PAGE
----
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The Pharmacokinetics and Viral Activity of Tenofovir in the Male Genital Tract

Vourvahis, Manoli PharmD*; Tappouni, Hiba L PharmD*; Patterson, Kristine B MD; Chen, Ya-Chi PharmD*; Rezk, Naser L PhD*; Fiscus, Susan A PhD; Kearney, Brian P PharmD§; Rooney, James F MD§; Hui, James PhD; Cohen, Myron S MD; Kashuba, Angela D M BScPhm, PharmD, DABCP*

JAIDS Journal of Acquired Immune Deficiency Syndromes: March 1st, 2008 - Volume 47 - Issue 3 - p 329-333
doi: 10.1097/QAI.0b013e3181632cc3
Clinical Science

Objective: To measure tenofovir (TFV) concentrations in the male genital tract (GT) after single and multiple doses of tenofovir disoproxil fumarate (TDF) and evaluate the HIV-1 RNA response to monotherapy.

Design and Methods: A pharmacokinetic study of blood plasma (BP) and GT TFV concentrations in 9 men was conducted after 1 and ≥14 doses of TDF. TFV concentrations were measured by validated high-performance liquid chromatography-ultraviolet or tandem mass spectrometry methods, and HIV-1 RNA was measured using Roche (Roche Molecular Systems, Branchburg, NJ) or bioMerieux (bioMerieux, Durham, NC) kits.

Results: TFV GT concentrations were 4.4-fold ± 5.1-fold higher than BP after dose 1 and 5.1-fold ± 6.8-fold higher than BP after dose 14. Intracellular GT TFV-diphosphate concentrations were 9.4-fold higher than BP after dose 1 and 17.5-fold ± 22.6-fold higher after dose 7. After 14 days of TDF monotherapy, HIV-1 RNA decreased by 0.9 log10 copies/mL in blood and 1.0 log10 copies/mL in the GT.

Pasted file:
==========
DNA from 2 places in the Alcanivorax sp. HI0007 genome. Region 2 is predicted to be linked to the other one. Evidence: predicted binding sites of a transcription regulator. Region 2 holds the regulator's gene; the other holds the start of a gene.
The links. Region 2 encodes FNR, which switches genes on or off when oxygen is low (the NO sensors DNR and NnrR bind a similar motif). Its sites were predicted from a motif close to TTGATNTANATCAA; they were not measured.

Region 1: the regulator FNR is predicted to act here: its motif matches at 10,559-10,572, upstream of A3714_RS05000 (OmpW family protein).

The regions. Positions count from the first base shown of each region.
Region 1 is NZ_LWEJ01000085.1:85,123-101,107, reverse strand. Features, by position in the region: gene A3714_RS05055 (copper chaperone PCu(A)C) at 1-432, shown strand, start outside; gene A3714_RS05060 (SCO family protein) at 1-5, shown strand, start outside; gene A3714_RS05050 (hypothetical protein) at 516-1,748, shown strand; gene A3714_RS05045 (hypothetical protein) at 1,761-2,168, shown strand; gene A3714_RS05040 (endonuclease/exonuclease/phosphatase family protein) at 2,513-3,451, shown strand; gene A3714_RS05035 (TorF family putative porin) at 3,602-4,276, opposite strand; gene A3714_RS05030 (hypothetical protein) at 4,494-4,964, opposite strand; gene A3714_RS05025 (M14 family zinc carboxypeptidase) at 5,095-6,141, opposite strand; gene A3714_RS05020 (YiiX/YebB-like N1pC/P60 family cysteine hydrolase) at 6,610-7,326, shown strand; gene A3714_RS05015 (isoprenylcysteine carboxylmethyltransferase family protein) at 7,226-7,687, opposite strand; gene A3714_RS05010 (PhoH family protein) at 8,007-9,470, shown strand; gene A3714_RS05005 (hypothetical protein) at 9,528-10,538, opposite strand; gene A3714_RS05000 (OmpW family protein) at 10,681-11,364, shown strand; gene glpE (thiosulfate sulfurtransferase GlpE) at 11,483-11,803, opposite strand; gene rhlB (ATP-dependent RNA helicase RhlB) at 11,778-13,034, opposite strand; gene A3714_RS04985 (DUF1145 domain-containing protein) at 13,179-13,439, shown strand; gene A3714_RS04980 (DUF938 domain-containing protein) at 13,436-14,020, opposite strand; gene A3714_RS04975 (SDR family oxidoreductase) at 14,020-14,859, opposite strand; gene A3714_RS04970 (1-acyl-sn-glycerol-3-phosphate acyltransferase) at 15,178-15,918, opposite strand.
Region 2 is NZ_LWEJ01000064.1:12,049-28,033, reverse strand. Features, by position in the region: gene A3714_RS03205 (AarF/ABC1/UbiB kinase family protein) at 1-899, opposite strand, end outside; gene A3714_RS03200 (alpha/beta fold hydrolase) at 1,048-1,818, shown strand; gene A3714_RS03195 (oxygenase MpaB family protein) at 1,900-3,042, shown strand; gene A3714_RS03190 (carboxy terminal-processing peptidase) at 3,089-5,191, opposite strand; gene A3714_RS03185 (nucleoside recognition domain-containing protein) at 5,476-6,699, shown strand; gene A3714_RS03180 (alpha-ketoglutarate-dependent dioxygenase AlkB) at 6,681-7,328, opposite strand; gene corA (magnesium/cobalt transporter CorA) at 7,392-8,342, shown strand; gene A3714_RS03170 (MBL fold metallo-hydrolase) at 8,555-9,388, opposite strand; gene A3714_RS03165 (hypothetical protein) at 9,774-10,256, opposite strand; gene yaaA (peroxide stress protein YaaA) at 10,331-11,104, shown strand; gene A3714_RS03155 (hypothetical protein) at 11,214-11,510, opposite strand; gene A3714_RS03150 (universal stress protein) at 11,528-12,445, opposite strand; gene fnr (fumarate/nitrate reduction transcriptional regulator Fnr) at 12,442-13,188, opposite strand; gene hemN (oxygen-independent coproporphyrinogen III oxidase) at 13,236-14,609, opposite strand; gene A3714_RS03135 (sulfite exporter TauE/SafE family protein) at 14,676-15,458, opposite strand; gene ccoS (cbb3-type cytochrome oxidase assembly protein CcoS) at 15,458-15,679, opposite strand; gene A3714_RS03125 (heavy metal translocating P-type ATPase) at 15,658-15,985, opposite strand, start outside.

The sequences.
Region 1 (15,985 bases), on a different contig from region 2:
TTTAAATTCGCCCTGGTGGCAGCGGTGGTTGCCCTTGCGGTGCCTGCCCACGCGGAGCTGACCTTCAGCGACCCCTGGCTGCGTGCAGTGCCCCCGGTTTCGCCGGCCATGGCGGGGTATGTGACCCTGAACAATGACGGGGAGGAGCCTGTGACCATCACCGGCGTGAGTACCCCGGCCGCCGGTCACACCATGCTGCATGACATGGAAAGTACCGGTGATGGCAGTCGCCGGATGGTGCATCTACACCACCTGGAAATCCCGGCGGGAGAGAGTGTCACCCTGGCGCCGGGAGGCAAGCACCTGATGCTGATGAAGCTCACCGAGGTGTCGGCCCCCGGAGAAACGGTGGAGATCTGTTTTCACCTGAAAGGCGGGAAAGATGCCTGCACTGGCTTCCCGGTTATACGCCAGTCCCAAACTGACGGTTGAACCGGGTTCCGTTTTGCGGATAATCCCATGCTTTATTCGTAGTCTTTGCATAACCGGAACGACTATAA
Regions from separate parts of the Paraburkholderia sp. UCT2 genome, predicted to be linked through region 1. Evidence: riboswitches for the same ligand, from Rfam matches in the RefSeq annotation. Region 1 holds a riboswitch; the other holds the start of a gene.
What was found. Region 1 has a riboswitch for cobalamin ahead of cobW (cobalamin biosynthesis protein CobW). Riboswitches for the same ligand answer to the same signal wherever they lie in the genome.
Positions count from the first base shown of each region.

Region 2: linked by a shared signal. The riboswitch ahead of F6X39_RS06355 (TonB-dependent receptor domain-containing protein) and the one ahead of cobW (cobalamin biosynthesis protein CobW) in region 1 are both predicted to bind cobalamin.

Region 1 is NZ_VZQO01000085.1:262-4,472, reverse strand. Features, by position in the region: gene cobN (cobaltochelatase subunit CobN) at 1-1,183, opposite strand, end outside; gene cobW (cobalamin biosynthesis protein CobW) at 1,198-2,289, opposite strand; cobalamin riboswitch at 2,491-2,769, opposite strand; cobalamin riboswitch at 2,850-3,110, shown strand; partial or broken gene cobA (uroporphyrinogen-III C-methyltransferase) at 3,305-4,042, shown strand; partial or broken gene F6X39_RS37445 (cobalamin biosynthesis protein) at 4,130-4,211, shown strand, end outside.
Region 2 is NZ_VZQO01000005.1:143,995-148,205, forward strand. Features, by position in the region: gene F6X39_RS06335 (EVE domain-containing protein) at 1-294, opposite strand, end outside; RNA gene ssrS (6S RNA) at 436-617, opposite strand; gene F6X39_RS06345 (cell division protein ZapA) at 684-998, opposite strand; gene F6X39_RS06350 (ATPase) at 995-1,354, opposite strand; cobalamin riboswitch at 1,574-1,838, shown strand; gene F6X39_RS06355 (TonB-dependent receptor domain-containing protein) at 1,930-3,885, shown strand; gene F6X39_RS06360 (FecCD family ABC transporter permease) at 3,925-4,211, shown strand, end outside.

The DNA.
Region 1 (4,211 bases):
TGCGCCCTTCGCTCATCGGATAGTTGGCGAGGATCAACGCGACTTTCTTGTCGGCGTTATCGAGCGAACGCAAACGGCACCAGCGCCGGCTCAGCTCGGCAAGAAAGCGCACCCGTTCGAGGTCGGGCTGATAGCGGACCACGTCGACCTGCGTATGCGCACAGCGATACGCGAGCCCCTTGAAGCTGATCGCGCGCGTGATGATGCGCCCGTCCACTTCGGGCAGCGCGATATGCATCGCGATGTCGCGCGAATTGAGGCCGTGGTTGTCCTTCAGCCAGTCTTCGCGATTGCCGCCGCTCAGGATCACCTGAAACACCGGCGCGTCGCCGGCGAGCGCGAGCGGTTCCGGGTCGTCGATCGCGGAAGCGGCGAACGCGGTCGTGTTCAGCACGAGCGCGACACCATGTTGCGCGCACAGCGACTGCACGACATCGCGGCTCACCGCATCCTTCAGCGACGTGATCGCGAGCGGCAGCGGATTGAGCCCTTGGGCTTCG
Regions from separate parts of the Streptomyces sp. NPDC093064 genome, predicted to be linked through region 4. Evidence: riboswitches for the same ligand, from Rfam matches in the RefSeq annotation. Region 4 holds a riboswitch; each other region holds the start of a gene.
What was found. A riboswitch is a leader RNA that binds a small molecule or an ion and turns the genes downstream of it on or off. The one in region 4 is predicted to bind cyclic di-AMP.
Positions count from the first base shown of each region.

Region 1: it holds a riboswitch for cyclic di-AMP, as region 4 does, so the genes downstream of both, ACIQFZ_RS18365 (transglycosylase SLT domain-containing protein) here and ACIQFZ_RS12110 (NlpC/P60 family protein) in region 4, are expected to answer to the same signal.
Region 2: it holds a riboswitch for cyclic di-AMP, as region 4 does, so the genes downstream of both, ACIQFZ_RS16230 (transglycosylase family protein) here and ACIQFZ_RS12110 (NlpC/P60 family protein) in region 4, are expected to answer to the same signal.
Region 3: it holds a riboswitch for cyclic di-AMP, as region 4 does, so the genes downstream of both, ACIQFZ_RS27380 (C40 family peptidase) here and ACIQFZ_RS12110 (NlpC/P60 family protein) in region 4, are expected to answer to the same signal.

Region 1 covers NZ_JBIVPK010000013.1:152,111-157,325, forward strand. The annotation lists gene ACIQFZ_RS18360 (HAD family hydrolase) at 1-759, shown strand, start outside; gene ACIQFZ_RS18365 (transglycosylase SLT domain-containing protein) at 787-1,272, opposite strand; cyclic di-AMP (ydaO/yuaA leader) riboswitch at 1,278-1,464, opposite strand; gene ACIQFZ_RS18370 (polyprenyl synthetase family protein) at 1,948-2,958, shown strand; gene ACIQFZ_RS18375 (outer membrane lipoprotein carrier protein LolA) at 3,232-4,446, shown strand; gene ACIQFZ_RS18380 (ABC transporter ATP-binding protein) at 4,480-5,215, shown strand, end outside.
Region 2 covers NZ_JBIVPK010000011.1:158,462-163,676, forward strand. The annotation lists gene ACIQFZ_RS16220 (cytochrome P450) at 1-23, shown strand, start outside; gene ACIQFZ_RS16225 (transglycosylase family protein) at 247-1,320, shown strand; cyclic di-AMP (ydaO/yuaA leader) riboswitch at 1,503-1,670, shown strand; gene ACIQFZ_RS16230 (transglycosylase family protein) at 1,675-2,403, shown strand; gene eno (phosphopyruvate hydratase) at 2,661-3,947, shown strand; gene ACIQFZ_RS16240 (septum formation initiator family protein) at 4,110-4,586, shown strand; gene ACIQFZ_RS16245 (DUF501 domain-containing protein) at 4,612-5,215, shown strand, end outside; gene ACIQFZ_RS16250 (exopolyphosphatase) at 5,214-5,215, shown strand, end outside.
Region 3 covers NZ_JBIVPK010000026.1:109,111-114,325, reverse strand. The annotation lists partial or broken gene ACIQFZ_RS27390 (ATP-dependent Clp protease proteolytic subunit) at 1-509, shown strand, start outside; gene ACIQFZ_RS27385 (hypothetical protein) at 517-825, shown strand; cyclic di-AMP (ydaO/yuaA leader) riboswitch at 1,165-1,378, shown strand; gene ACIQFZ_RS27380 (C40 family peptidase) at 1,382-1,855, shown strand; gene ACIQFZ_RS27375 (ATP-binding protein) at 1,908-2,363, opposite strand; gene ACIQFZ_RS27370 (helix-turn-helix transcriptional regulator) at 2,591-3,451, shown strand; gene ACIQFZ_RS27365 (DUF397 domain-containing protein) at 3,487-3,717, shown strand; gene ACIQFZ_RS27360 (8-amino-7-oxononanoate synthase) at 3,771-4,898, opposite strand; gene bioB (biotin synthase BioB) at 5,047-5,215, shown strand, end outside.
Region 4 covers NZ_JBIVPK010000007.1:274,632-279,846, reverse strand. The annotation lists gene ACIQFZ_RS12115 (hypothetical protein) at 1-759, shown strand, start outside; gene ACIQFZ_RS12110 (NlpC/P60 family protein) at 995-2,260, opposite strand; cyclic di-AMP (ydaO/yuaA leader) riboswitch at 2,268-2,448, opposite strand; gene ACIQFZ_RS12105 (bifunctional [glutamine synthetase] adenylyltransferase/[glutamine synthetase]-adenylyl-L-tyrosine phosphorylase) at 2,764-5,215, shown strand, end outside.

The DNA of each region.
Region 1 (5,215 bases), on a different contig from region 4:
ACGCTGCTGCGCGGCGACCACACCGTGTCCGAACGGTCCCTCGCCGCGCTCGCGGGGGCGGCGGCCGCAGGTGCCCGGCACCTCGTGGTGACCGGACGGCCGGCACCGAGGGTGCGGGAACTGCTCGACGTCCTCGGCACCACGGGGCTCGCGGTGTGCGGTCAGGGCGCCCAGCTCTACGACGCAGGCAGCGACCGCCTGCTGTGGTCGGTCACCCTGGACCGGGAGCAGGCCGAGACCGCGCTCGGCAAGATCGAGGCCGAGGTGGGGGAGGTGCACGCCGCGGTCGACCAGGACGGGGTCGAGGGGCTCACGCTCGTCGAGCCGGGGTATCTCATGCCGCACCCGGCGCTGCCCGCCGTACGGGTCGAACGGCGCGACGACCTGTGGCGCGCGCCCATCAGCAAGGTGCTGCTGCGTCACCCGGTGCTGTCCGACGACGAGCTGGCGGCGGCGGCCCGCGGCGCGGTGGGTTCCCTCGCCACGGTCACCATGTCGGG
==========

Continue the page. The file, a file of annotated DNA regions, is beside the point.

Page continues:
Conclusions: High TFV concentrations were achieved rapidly in the GT of all subjects after single and multiple doses and potently reduced BP and GT HIV-1 RNA levels.

From the *Division of Pharmacotherapy and Experimental Therapeutics, School of Pharmacy, University of North Carolina, Chapel Hill, NC; †Department of Medicine, University of North Carolina, Chapel Hill, NC; ‡Department of Microbiology and Immunology, University of North Carolina, Chapel Hill, NC; §Gilead Sciences, Inc., Foster City, CA; and ∥Gilead Sciences, Inc., Durham, NC.

Received for publication March 30, 2007; accepted November 26, 2007.

Supported in part by Gilead Sciences, Inc., the National Institute of Allergy and Infectious Diseases (NIAID) (grant AI54980 to A. D. M. Kashuba), the UNC Center for AIDS Research/NIAID (grant P30 AI50410 to A. D. M. Kashuba, N. L. Rezk and S. A. Fiscus), the UNC General Clinical Research Center/National Institutes of Health (grant RR00046), and the UNC Building Interdisciplinary Research Careers in Women's Health program (grant HD001441 to K. B. Patterson).

This research was presented in part at the 13th Conference on Retroviruses and Opportunistic Infections, Denver, CO, February 5-8, 2006.

Drs. Kearney, Rooney, and Hui are employed by Gilead Sciences. The remaining authors do not have conflicts of interest related to this research or manuscript.

Correspondence to: Angela D. M. Kashuba, BScPharm, PharmD, DABCP, Division of Pharmacotherapy and Experimental Therapeutics, School of Pharmacy, University of North Carolina at Chapel Hill, 3318 Kerr Hall, CB 7360, Chapel Hill, NC 27599-7360 (e-mail:

© 2008 Lippincott Williams & Wilkins, Inc.